Happy Spring!

March 28, 2024

Happy Spring!

Thank you again to those who submitted stories about Paquito, a Northern saw-whet owl, in Taradiddle Youth Writing Contest #5. THANK YOU for your patience as the Taradiddle Judges read all the amazing stories and select the finalists. Please stay tuned next week for an announcement of the finalists!

Because the writing prompt was based on a true wildlife rescue story, some of you might be interested to learn more about how you can help wildlife. If you do – this is AWESOME! As the weather warms up, the wildlife baby season goes into full gear and wild animals become more active. 

Here are some tips and suggestions!

Number 1
The first important thing to know is that taking care of wildlife takes expertise and a license. Never attempt to take care of a wild animal on your own. Wildlife rehabilitation centers are places where injured, sick, orphaned, or displaced wild animals are treated by licensed specialists to restore their good health and released back to their natural homes in the wild. Find your local wildlife rehabilitation center in the U.S. here.
Number 2
If you find a wild animal, here are the signs they might be injured…

you can see an injury,
they appear to have a broken limb,
they are weak and shivering,
they were attacked by a dog, cat, or other animal,
they are circling, rolling, staggering,
they are an adult bird and they are not flying away,
they have been vocalizing for a long time.

If this is the case, do NOT touch! You could get bitten! The animal will not understand that you want to help. Let your parent, guardian, or caretaker know and call your local wildlife rehabilitation center to report your finding, or call your local Animal Services department. Keep other people and pets away from the animal. Not sure who to call? Visit here to find the closest wildlife rehabilitation center to you (in the U.S.).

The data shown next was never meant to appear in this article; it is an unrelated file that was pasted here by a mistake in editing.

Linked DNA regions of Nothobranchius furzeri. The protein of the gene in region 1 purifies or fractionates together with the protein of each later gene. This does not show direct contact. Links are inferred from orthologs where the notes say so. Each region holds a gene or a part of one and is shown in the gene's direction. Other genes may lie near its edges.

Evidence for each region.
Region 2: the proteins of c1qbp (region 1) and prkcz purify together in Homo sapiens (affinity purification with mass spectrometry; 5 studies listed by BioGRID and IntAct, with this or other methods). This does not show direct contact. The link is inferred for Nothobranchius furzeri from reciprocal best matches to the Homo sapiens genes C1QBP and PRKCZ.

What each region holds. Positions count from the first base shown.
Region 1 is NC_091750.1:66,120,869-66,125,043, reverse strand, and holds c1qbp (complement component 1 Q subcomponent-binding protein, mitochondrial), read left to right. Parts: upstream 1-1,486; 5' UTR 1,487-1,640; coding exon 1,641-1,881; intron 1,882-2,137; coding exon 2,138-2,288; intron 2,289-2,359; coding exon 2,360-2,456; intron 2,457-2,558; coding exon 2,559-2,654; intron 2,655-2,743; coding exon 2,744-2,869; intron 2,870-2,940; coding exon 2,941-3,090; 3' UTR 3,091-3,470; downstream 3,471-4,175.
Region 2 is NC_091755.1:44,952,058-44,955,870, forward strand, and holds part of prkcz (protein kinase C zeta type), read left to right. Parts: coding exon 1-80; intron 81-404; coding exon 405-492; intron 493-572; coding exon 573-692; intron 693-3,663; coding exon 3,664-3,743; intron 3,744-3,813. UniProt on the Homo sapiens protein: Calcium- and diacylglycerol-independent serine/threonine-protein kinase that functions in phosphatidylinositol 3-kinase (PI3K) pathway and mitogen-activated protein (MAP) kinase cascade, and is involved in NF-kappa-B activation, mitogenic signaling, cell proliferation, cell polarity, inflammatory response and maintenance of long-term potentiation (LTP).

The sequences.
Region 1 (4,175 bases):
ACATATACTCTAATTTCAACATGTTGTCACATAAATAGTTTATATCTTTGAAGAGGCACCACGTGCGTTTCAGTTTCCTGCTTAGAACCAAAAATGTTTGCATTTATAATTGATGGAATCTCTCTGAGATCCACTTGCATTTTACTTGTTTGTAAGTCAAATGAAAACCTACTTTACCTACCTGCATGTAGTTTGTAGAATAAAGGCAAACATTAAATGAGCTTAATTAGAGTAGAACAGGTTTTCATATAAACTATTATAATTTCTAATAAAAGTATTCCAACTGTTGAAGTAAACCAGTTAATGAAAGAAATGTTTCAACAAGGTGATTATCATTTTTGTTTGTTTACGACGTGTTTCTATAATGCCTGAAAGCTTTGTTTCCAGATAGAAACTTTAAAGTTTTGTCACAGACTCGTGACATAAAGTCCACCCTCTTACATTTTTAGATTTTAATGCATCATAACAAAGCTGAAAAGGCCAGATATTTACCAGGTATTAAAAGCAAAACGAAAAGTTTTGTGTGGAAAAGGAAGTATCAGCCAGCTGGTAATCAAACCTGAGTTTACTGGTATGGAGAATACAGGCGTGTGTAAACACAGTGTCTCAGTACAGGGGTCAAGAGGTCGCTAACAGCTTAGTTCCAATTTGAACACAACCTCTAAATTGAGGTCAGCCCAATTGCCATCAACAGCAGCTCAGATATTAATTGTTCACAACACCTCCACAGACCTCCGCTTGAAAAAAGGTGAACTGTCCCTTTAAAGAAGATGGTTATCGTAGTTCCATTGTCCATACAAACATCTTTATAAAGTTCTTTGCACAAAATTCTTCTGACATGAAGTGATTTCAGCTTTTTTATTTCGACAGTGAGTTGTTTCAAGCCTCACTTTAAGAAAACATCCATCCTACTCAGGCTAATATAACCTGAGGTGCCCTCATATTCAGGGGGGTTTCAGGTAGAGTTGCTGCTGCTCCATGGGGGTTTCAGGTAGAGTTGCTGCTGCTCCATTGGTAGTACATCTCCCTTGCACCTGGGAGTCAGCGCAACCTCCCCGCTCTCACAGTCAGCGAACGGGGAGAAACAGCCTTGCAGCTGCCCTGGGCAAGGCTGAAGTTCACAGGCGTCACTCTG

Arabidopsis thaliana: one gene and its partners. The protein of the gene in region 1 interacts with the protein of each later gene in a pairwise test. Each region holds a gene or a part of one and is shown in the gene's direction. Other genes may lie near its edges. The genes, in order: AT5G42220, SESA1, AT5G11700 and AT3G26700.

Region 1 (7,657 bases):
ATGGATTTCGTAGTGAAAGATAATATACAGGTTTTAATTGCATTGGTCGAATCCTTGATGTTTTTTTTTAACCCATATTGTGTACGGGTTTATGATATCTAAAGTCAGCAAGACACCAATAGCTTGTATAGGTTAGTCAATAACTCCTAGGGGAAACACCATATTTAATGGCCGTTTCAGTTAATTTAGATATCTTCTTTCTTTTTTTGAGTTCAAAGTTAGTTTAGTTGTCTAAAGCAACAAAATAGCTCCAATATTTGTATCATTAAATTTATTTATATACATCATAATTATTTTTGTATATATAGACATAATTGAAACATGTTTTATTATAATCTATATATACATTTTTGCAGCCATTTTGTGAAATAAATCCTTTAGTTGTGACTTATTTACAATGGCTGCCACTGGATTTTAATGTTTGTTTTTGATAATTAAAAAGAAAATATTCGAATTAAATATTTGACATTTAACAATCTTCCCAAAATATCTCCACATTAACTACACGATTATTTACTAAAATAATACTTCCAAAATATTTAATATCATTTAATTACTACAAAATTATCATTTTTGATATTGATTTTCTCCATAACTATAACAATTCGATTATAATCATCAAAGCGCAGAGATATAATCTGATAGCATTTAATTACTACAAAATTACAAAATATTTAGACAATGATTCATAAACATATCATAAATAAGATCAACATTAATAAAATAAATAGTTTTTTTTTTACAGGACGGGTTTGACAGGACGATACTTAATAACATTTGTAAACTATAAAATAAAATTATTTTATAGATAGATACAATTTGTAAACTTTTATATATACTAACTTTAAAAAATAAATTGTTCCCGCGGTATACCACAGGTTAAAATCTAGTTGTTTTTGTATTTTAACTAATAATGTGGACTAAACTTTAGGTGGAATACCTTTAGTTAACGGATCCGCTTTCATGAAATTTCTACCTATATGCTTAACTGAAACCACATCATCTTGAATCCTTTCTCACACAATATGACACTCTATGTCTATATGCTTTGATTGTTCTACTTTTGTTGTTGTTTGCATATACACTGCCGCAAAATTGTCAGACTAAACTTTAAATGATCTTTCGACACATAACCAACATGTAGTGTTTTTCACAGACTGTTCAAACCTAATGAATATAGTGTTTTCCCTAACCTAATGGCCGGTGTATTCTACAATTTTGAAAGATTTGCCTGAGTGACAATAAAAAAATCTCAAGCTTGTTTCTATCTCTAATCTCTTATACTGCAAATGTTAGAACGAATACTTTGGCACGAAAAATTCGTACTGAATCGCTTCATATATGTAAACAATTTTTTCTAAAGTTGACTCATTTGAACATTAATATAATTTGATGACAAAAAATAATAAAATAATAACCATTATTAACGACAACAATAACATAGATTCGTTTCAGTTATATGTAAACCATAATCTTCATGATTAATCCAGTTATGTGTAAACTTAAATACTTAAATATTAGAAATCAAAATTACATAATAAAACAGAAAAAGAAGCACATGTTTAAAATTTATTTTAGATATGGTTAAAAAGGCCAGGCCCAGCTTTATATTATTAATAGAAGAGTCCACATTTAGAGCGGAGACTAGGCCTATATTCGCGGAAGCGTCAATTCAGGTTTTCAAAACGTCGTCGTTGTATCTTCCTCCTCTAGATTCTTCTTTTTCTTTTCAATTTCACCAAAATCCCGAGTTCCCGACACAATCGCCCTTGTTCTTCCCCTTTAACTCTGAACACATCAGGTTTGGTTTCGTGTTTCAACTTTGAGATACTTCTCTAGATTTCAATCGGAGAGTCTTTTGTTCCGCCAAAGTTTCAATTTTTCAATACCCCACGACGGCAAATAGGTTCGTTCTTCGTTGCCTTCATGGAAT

Number 3
If you find a baby animal, the parent may be near, and it might not need any help. The best care for a baby animal is the care its mother can provide. Let your parent, guardian, or caretaker know. Then, visit this great resource to help you decide if a baby animal needs help.
Number 4
There are lots of ways to help wildlife – from knitting nests for baby birds to placing decals on your windows to prevent window collisions by birds and having a lemonade stand to help raise money for your local wildlife rehabilitation center. Visit here for ideas and check in with your local wildlife rehabilitation center to make sure they need the items. If you are 18 years and older, you might be able to volunteer at your local wildlife rehabilitation center and learn about wild animals firsthand!
Thank you for your patience!
Got a question?

Need assistance?

Email [email protected]!
Guardian Whiskers' Logo
The Taradiddle Youth Writing Contests is a youth writing program of Guardian Whiskers, a nonprofit organization based in Madison, Wisconsin in the United States. As some of you may know, animals are amazing beings. In addition to providing unconditional support and healing, they also provide the greatest inspiration. Because animals are great muses, all Taradiddle writing contests are animal-themed. For more information about Guardian Whiskers, please visit here: www.guardianwhiskers.org.
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